To help the nature to recover from harmful impacts of the mining industry, Svetlana Mesyats and her team from the Geological Institute of the Kola Research Center RAS offer the method, which implies the application of a thin invisible polymeric film onto the soil surface and provides for a fast and successful minesite recultivation.Polymer Protects Grass
It is not surprising that such a polymeric covering is invented in Apatity. People leaving on the Cola Peninsula often need to deal with a destroyed soil cover and a bare infertile land. As a consequence of mining, a significant part of the peninsula is either stripped of the upper ground layer or buried under dumps of the barren rock. Water and wind erosion and sharp fluctuations in temperature make it impossible for a young grass to survive on this infertile ground, only clouds of dust fly over these bare lands. And such a situation is just the same in all mining and metallurgical areas in the North.
However, in the environs of Apatity the problem of dust storms has been solved. A thick grass cover has been created on barren rock dumps, and eyes and mouths of local population are no longer filled with the tons of dust. The idea is as simple as any stroke of genius.
Olga Maksimenko | alphagalileo
Sinking groundwater levels threaten the vitality of riverine ecosystems
04.10.2019 | Albert-Ludwigs-Universität Freiburg im Breisgau
After first reporting the existence of quantum knots, Aalto University & Amherst College researchers now report how the knots behave
A quantum gas can be tied into knots using magnetic fields. Our researchers were the first to produce these knots as part of a collaboration between Aalto...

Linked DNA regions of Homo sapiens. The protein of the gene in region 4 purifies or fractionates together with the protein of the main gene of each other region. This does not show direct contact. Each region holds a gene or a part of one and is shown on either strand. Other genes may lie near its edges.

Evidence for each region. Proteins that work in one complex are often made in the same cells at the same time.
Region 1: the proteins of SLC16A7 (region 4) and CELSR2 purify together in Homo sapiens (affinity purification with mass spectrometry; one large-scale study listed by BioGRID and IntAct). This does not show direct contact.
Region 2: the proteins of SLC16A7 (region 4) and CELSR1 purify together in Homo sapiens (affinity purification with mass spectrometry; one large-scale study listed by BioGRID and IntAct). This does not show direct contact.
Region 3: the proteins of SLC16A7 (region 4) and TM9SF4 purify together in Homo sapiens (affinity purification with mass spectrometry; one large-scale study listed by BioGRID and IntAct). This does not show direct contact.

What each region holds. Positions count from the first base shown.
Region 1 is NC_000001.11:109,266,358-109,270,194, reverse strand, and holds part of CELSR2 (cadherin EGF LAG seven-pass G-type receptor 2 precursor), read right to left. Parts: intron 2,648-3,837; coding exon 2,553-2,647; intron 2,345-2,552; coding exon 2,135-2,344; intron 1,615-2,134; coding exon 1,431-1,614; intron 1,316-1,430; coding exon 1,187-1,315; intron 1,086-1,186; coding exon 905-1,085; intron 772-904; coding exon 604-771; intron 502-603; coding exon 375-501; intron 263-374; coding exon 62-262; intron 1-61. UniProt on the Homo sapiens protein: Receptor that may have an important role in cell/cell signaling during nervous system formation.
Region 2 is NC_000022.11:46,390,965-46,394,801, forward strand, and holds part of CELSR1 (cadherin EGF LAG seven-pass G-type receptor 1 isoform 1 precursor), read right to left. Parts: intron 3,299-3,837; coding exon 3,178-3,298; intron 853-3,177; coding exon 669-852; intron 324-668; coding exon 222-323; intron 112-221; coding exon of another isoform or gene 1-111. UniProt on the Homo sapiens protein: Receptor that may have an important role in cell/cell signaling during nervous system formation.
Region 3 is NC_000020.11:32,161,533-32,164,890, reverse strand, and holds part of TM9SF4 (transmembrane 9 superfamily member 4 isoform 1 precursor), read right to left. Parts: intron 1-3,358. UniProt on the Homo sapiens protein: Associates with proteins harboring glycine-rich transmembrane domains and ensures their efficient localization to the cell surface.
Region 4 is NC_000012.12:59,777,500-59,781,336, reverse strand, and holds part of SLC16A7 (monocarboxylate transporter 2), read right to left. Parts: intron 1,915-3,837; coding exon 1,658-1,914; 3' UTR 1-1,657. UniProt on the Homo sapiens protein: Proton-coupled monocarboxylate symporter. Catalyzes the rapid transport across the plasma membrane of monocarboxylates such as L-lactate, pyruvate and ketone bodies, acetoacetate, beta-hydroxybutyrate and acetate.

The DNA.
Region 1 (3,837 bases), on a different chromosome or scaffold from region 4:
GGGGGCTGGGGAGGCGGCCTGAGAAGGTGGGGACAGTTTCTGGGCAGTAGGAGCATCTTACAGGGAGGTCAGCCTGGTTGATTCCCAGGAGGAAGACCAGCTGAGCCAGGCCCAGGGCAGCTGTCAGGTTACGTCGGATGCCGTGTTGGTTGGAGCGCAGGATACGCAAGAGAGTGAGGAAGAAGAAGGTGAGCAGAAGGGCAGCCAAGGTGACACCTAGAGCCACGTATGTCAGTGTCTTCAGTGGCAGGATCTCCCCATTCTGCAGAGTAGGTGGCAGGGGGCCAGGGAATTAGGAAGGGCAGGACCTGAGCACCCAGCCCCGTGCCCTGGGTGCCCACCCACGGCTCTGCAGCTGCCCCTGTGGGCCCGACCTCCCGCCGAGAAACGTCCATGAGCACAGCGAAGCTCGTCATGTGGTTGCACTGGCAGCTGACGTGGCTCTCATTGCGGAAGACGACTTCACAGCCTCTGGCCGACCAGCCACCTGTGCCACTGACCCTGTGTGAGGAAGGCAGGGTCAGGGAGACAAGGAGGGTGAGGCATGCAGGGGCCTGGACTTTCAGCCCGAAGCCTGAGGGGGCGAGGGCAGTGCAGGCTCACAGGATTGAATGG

Researchers have succeeded in creating an efficient quantum-mechanical light-matter interface using a microscopic cavity. Within this cavity, a single photon is emitted and absorbed up to 10 times by an artificial atom. This opens up new prospects for quantum technology, report physicists at the University of Basel and Ruhr-University Bochum in the journal Nature.
Quantum physics describes photons as light particles. Achieving an interaction between a single photon and a single atom is a huge challenge due to the tiny...
A very special kind of light is emitted by tungsten diselenide layers. The reason for this has been unclear. Now an explanation has been found at TU Wien (Vienna)
It is an exotic phenomenon that nobody was able to explain for years: when energy is supplied to a thin layer of the material tungsten diselenide, it begins to...
Researchers at Ludwig-Maximilians-Universitaet (LMU) in Munich have explored the initial consequences of the interaction of light with molecules on the surface of nanoscopic aerosols.
The nanocosmos is constantly in motion. All natural processes are ultimately determined by the interplay between radiation and matter. Light strikes particles...
Particles that are mere nanometers in size are at the forefront of scientific research today. They come in many different shapes: rods, spheres, cubes, vesicles, S-shaped worms and even donut-like rings. What makes them worthy of scientific study is that, being so tiny, they exhibit quantum mechanical properties not possible with larger objects.
Researchers at the Center for Nanoscale Materials (CNM), a U.S. Department of Energy (DOE) Office of Science User Facility located at DOE's Argonne National...
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